So why is EMR Quality Reporting Risky?
Ok, so you probably guessed I don’t own an EMR (because I am the Principal/CEO of Patient360). However, I have worked on more than nine in the last twenty plus years in medicine both in and outside of hospital systems. The expectations are the same in-house or on your own in the private sector. EMRs should improve care, save money, and help all healthcare providers better communicate with improved data capture. Truth is, when the rubber meets the road, the demands of the mother with the screaming kid or your schedule being an hour behind takes precedence over where the EMR programmer —no matter how thoughtful or well-intentioned—decided you should or could click a box to make a quick notation of the quality metrics or clinical adjustments.
When time is of the essence, it’s far easier to type or dictate in the EMR’s free-form section. This does not optimize data collection but does organize the note the way you like and hits the key elements to support billing. Documentation is used to record the encounter and get paid. Nothing more nothing less. Yet, nowadays—if the bureaucrats and salesmen are to be believed—it magically collects all the data you need to prove PBM compliance with each insurer, follow hypertensive or asthmatic or pain algorithms, and provides comparative analytics to improve care and save money.
It as if Oz himself delivered utopia in your laptop. Well, the great and powerful Oz was a sham as is the expectation of the EMR’s utopian ambition to optimize provider performance under Merit-based Incentive Payment System (MIPS) Quality Payment Program (QPP) metrics.
Want to learn more? Check out this HealthAffairs article: What It Will Take To Achieve The As-Yet-Unfulfilled Promises Of Health Information Technology
In the Quality Payment Program, EMRs are only allowed/able to report around 64 of the 240+ QPP metrics. If your subspecialty is highly specialized it’s a virtual guarantee that the EMR’s offerings will not only fall short, they simply don’t exist. Moreover, unless you follow the exact same programmer (not clinical) thought process of where quality metrics should be logically located in the EMR, your efficiency is shot. I called our recent EMR support line to ask about their metric population—just out of curiosity—and was told where to find the metrics.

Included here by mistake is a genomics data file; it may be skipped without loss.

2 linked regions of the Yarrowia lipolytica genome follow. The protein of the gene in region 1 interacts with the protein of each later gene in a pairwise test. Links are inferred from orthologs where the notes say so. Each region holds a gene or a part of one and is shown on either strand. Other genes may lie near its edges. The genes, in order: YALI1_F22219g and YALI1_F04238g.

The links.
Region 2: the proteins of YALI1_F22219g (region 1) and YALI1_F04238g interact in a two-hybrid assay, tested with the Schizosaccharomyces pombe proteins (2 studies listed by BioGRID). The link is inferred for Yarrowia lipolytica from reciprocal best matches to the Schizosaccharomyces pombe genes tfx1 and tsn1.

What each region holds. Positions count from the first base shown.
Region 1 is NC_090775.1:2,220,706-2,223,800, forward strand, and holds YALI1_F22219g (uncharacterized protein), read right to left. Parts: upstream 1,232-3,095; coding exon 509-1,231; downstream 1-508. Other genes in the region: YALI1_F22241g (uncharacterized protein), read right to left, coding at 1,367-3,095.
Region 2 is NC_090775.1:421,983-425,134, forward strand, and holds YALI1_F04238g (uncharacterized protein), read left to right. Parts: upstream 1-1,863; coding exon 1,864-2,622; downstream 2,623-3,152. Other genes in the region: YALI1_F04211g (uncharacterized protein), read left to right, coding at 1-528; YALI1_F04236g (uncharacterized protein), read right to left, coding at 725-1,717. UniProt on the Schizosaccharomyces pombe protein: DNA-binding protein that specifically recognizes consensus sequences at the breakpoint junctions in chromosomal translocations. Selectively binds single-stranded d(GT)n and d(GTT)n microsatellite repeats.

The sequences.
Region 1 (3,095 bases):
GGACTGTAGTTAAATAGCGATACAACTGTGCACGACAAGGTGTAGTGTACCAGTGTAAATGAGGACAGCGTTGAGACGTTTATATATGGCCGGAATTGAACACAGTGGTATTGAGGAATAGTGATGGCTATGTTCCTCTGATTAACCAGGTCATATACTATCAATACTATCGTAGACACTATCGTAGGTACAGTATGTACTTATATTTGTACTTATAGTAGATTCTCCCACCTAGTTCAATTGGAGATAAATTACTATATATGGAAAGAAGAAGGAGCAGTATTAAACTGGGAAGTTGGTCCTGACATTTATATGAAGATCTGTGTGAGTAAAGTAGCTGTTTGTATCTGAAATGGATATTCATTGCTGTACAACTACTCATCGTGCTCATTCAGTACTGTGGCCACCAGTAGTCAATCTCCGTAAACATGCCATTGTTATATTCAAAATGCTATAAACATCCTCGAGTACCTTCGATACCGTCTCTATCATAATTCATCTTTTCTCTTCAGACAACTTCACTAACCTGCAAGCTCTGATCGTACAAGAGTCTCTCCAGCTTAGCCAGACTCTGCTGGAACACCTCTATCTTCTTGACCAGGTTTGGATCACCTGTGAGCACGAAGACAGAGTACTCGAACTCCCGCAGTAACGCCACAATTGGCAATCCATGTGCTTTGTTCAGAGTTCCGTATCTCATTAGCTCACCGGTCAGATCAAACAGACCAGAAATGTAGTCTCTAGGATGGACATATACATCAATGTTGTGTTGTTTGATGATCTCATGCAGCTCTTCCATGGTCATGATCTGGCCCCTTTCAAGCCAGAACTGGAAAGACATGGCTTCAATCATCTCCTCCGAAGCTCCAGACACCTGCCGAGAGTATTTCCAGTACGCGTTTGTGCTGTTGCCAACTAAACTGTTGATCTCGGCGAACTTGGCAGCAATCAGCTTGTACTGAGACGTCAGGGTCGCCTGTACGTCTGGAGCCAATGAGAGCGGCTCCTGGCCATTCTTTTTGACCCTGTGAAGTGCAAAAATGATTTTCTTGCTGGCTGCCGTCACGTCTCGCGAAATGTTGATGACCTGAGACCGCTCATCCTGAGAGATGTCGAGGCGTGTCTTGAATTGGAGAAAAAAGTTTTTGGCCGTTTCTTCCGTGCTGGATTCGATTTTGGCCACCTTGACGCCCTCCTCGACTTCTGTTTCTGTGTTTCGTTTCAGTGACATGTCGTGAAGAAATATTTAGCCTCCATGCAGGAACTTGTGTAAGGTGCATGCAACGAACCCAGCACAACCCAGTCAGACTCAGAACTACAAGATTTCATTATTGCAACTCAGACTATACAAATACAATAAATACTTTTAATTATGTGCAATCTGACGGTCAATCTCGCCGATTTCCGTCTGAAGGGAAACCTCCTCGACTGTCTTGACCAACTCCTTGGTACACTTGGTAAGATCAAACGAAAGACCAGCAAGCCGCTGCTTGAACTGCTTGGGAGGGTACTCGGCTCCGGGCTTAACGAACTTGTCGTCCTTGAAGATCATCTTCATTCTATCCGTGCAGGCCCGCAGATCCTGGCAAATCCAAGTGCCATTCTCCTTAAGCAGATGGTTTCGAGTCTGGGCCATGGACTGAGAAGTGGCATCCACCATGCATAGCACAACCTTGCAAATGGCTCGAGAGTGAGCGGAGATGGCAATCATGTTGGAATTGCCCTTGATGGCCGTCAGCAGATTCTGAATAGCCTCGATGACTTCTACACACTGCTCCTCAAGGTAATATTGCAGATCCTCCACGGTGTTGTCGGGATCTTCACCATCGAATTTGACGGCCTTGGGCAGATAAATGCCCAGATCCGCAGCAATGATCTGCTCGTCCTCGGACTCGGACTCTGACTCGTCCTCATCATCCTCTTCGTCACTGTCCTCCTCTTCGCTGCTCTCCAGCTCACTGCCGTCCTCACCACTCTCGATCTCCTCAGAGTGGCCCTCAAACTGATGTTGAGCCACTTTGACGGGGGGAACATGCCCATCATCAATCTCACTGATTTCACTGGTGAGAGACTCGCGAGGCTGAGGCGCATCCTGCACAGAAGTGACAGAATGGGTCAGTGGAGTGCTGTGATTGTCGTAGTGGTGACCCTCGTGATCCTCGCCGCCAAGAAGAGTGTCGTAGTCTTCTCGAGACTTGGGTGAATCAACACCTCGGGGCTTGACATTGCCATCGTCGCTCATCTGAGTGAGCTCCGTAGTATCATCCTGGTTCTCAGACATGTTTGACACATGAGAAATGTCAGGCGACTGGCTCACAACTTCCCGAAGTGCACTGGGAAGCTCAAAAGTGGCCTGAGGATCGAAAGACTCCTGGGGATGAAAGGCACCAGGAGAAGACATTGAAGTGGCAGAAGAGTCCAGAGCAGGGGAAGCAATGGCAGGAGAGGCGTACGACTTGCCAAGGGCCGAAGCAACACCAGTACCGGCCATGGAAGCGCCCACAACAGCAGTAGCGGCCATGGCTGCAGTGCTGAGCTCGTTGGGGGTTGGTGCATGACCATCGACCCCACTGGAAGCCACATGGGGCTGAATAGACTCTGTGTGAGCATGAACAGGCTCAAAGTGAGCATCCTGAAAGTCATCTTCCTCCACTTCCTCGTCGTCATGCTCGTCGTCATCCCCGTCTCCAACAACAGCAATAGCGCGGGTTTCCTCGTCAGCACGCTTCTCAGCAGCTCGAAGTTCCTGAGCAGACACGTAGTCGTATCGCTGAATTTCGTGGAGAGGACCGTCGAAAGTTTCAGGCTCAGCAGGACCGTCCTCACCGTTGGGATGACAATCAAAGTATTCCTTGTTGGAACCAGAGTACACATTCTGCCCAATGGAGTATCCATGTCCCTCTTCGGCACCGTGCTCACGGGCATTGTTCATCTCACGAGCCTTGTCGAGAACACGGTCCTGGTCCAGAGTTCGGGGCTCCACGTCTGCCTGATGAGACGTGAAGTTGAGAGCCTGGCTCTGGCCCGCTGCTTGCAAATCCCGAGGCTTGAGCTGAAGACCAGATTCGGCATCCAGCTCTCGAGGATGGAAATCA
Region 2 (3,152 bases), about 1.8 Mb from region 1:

First, as a pain management specialist, there were only one or two measures I might be able to use. Regardless, I wanted to see it so I tried it out. The time it took for each to be populated was 30 seconds in and 30 seconds out. It was like losing a golf shot out of bounds and you add one stroke for going out and one stroke going back in play. Same thing here, but I needed to go to 4 areas and that didn’t count clicking the check box or adding the digital data. That was 90 seconds per metric. At two metrics per patient, that’s three minutes per patient.
Let’s do the arithmetic on say, twenty patients per day over a five-day work week.
100 patients per week times 3 minutes = 300 minutes or 5 hours
4 weeks per month (i.e, 48 annual weeks assuming 4 weeks off per year) times 5 hours means 20 hours per month of 240 hours per year